Offshore "fracking" rigs along southern California's Pacific coast are dumping billions of gallons of toxic wastewater into the ocean, and the federal government has given them the green light.
The wastewater contains toxic chemicals, like methanol, benzene, naphthalene, and trimethylbenzene, and under the permits granted to rig operators by the EPA, they're allowed to dump enough of it directly into the Pacific Ocean to fill over 100 football stadiums each year.
Local media has reported that at least half of California's offshore rigs pump wastewater directly into the Santa Barbara Channel, a major shipping lane which is also a popular site for whale watching.
The Center for Biological Diversity has filed a petition with the EPA, asking them to put a stop to direct disposal of wastewater into the Pacific.
CBD director, Miyoko Sakashita, denounced the practice in a press release accompanying the petition.
It's disgusting that oil companies dump wastewater into California's ocean, You can see the rigs from shore, but the contaminated waters are hidden from view. Our goal is to make sure toxic fracking chemicals don't poison wildlife or end up in the food chain...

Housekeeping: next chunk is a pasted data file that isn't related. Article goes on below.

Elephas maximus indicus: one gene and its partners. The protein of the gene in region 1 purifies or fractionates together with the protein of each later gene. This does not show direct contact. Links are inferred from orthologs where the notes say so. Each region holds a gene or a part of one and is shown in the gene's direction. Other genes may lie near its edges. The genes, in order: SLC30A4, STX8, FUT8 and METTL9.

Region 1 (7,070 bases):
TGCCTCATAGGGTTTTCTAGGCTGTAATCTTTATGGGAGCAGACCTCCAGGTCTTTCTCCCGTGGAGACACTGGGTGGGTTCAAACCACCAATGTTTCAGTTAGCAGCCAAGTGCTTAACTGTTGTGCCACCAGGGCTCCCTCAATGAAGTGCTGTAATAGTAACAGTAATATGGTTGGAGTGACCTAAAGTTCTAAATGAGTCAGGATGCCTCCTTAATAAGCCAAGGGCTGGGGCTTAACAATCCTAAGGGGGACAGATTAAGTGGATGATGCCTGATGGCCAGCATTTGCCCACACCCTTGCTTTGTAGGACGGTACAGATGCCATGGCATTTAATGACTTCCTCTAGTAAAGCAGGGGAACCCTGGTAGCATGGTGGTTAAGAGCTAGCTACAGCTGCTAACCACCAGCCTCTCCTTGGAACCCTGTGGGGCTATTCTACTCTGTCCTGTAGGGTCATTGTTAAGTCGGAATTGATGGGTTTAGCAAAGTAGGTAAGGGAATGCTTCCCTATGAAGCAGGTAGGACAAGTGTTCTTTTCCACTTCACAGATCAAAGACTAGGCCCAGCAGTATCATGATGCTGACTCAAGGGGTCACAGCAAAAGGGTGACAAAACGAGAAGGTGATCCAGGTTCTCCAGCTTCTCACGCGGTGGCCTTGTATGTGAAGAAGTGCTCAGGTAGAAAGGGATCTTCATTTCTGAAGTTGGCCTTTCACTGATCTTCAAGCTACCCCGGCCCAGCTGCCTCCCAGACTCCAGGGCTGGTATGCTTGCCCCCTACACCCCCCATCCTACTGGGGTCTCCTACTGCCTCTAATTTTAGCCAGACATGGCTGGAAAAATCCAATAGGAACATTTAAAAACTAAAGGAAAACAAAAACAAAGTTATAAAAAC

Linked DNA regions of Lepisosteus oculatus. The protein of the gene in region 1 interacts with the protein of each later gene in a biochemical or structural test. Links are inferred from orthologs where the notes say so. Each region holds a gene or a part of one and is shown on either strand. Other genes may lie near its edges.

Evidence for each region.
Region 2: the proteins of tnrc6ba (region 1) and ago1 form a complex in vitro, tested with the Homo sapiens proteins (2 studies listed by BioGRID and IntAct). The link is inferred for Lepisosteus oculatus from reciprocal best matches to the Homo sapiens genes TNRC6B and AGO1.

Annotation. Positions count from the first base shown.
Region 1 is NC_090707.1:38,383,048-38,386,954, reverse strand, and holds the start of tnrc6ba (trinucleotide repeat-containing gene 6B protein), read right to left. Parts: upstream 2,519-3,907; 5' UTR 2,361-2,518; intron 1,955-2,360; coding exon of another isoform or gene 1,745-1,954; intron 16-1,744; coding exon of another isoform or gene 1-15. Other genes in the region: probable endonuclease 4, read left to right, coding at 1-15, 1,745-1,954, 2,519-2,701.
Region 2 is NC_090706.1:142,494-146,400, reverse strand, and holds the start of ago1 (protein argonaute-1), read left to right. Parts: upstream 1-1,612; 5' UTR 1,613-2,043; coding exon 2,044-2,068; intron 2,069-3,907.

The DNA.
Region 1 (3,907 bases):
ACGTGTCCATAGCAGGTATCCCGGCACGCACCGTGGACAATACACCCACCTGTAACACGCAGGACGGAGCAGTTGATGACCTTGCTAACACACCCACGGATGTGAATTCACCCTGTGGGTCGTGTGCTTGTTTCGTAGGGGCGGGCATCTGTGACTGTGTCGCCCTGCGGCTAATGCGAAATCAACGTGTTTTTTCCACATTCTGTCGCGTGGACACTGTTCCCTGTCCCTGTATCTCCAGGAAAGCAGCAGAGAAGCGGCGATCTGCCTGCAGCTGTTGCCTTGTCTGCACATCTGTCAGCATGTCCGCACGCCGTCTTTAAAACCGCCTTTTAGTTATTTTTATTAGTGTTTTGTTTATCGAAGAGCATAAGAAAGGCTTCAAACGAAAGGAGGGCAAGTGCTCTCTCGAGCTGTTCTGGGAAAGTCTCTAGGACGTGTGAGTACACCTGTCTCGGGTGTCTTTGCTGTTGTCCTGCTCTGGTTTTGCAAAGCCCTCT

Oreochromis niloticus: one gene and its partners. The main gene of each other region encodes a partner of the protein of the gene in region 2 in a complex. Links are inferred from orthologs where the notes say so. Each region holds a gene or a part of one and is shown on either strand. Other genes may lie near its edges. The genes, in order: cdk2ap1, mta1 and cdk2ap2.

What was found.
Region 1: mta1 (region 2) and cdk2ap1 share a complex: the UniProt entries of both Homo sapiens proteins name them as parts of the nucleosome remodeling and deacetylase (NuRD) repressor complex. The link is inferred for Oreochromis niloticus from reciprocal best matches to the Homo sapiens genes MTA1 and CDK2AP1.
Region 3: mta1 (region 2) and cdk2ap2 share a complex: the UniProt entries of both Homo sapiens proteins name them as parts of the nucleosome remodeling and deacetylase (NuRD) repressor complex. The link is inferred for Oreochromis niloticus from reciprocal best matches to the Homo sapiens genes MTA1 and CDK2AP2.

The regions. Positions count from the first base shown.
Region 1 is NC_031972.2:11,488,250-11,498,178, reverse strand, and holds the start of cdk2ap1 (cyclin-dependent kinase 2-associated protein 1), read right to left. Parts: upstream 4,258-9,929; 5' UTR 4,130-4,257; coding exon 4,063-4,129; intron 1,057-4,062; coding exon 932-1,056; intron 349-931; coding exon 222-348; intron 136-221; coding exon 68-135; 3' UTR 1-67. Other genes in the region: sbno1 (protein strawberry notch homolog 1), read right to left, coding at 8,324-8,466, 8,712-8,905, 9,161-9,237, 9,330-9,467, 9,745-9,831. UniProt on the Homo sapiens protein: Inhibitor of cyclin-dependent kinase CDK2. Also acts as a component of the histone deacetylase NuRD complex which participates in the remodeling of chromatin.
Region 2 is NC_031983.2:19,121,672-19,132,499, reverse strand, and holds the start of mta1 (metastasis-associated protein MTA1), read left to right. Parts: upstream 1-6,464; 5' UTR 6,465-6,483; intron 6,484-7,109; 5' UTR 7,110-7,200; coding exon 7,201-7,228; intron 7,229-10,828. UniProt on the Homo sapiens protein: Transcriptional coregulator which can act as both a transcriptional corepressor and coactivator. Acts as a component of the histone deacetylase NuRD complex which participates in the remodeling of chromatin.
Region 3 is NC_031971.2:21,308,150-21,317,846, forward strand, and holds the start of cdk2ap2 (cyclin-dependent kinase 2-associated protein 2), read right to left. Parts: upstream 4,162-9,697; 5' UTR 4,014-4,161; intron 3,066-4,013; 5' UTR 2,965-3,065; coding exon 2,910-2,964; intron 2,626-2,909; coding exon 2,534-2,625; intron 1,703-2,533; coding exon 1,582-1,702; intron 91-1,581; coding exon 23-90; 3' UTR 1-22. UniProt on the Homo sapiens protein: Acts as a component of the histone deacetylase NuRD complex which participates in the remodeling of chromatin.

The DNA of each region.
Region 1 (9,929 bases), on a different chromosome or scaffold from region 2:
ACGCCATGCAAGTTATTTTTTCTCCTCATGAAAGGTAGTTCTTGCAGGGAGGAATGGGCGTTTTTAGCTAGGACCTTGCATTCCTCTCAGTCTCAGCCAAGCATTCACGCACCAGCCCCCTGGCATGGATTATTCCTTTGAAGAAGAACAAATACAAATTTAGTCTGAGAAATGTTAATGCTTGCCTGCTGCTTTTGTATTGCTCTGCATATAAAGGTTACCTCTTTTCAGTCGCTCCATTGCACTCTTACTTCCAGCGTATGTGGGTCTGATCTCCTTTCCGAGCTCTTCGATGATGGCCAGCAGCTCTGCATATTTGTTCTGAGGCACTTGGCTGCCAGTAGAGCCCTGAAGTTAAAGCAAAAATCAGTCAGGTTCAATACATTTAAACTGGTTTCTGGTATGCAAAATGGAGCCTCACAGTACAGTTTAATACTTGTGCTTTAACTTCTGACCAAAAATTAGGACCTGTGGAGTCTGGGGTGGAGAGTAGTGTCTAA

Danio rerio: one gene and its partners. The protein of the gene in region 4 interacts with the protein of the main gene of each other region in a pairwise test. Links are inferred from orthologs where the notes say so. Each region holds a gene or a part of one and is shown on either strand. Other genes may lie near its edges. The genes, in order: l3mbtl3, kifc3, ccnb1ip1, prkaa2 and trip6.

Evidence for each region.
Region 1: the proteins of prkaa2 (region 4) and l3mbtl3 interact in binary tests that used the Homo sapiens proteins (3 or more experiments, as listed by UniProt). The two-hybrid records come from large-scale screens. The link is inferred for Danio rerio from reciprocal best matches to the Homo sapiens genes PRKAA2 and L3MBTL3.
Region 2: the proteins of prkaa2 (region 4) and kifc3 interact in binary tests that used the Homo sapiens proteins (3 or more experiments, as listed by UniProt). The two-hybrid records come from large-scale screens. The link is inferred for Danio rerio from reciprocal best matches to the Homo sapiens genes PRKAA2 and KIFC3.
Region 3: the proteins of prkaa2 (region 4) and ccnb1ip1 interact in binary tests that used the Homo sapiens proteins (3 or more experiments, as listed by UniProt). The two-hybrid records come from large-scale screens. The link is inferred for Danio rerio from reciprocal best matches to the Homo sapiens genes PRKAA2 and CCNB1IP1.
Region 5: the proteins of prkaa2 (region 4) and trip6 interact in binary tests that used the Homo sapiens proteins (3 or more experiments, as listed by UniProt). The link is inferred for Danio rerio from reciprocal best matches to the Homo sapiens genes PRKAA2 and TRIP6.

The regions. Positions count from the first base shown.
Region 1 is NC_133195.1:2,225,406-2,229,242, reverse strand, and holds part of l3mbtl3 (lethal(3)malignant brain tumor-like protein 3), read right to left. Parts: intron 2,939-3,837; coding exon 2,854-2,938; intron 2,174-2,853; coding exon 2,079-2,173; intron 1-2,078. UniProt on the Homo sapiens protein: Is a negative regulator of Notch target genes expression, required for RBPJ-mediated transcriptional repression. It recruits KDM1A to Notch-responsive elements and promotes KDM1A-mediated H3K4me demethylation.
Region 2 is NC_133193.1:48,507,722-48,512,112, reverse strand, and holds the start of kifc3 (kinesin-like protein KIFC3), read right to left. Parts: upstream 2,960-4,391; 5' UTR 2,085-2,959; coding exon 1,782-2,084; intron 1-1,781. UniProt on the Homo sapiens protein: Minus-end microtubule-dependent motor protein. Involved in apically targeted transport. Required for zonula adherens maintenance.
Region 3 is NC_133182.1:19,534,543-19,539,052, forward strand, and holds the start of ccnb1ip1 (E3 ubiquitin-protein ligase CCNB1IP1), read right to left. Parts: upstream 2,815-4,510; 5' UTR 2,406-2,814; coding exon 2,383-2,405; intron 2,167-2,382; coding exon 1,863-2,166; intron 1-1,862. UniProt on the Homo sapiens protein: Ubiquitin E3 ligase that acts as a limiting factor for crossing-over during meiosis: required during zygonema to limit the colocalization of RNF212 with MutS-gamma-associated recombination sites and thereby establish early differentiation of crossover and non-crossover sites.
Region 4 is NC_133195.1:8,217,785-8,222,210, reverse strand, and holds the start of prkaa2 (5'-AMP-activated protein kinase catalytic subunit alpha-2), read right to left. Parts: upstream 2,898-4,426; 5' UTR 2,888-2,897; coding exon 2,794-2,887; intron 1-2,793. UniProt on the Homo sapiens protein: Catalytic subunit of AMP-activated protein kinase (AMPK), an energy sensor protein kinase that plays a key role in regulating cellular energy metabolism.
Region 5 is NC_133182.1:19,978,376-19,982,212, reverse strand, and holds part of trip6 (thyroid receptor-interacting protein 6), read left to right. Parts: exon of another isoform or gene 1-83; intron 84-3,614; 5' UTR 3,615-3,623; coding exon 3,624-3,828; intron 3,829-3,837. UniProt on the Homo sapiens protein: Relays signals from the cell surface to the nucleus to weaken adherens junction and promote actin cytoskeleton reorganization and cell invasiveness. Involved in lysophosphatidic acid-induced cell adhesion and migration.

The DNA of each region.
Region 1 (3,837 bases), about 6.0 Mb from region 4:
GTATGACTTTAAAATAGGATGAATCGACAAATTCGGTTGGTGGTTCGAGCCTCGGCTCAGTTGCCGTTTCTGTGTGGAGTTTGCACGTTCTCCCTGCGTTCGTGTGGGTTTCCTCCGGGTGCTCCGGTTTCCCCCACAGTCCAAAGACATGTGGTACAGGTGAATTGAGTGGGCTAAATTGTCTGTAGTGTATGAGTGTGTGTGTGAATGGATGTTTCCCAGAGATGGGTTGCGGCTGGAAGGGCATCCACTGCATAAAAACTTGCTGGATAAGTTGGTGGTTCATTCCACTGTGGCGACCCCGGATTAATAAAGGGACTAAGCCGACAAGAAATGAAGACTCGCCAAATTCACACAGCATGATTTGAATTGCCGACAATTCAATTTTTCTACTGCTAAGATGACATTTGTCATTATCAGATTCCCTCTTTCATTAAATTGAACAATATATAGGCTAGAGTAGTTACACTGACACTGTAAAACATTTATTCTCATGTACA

Under current regulations, the EPA does require the oil and gas companies that use offshore fracking rigs to report the chemical makeup of the fluids used in the hydraulic fracturing process, and the volume of fluid used.
But like many Californians, Sakashita was unaware that the EPA had quitely approved multiple offshore fracking rigs until an investigative report made it widely known in summer of 2013. He believes that, ultimately, offshore fracking should be banned outright.
It came as a complete surprise to learn that oil companies are fracking in waters off the coast where I let my kids swim and play. The toxic chemicals used for offshore fracking don't belong in the ocean, and the best way to protect our coast is to ban fracking altogether.